Riding on the cliff´s edge didn´t last much longer thankfully. Soon we were passing through small villages and then pulling into Tupiza´s bus station. Stepping off the bus onto solid ground, my legs felt like jelly. We decided that that bus ride was enough travel for one day. More people were screaming city names. We walked towards "Uyuni!" We asked when the first bus left tomorrow. "Hay un problema" the ticket lady said. Turns out that all the bus and train workers in Uyuni were on strike demanding higher wages. No one was sure when it would end but it was already long by Bolivian standards. We were told that most strikes are resloved in one or two days and this one was entering its fourth.

We found a nice hostel and it turned out they also run salt flat tours like the one we wanted to do out of Uyuni. Its the same tour except you do it in reverse. So we´ll end with the Salar de Uyuni instead of starting with it, and it makes sense that it would be the grand finale. We booked it. Things were looking up. As luck would have it, we arrived in Tupiza on the eve of its anniversary. There would be a parade in 30 minutes and a full day of festivities tomorrow. Turns out, there is a method to Bolivia´s madness.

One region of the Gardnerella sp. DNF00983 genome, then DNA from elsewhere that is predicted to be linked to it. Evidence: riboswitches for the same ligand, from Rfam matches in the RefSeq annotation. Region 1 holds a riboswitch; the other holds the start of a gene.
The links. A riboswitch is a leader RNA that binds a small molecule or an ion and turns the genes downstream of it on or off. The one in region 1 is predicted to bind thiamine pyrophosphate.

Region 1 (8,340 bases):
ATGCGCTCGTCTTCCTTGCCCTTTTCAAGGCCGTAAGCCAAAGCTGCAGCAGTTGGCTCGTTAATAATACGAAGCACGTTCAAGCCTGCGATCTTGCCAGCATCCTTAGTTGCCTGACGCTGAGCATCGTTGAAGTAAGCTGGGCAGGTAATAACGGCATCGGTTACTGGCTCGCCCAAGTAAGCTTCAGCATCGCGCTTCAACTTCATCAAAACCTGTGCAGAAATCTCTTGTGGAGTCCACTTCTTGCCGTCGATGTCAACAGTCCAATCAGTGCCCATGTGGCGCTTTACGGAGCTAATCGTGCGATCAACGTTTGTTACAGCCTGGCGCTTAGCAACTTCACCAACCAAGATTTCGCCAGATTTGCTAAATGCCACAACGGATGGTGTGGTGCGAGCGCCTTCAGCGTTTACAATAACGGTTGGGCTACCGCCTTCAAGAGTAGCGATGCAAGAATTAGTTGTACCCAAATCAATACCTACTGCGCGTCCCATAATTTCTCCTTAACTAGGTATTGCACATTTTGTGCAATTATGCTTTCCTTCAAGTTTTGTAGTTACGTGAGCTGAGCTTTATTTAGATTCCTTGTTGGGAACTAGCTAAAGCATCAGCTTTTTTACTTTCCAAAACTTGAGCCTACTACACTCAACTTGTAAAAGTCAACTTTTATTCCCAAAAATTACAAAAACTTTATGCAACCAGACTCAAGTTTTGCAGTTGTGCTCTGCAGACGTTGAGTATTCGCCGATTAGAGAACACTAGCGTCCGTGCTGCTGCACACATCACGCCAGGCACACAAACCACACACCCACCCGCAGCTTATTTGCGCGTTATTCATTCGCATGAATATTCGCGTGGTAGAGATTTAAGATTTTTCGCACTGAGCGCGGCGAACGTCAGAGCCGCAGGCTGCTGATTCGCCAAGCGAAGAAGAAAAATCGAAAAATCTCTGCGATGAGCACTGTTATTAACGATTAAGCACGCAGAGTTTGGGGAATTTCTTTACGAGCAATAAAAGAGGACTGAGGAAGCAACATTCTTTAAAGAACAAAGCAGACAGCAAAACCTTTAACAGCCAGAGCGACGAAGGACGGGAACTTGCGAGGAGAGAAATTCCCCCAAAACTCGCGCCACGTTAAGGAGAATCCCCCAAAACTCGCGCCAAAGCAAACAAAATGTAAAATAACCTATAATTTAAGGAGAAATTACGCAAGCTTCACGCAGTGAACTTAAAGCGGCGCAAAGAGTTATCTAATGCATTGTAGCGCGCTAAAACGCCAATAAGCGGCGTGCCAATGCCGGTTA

6 comments:

foster said...

Wow! Marvelous description and i'm so glad for the happy ending!

Noelle Hallman said...

I think I said WOW at least 20 times during that wonderful story!

Addie said...

This is Pele saying what's up you guys glad to see all is well love the dancing, bike riding, and especially the soccer game. Miss you two a lot watch out for those fake tickets.Lol B Eazy!

Addie said...

Clay you are such a gentleman...I am sure you made your mama proud. Did your head hurt after the ride? Buses sound like a stressful way to travel in Boliva...Great entry on the blog

Hadley said...

Temple,

This is great to see! Dad sent it to me over the weekend, adn I have been happily ignoring Monday morning work to catch up. Great pictures, funny stories and the first ever stirrings of a desire to check out South America.Please put me on the list at htaylor@stmarysmaine.com to get more distractions...

Take care!

Hadley

The Moore People said...

I love it when things like that work out when traveling!!!!!!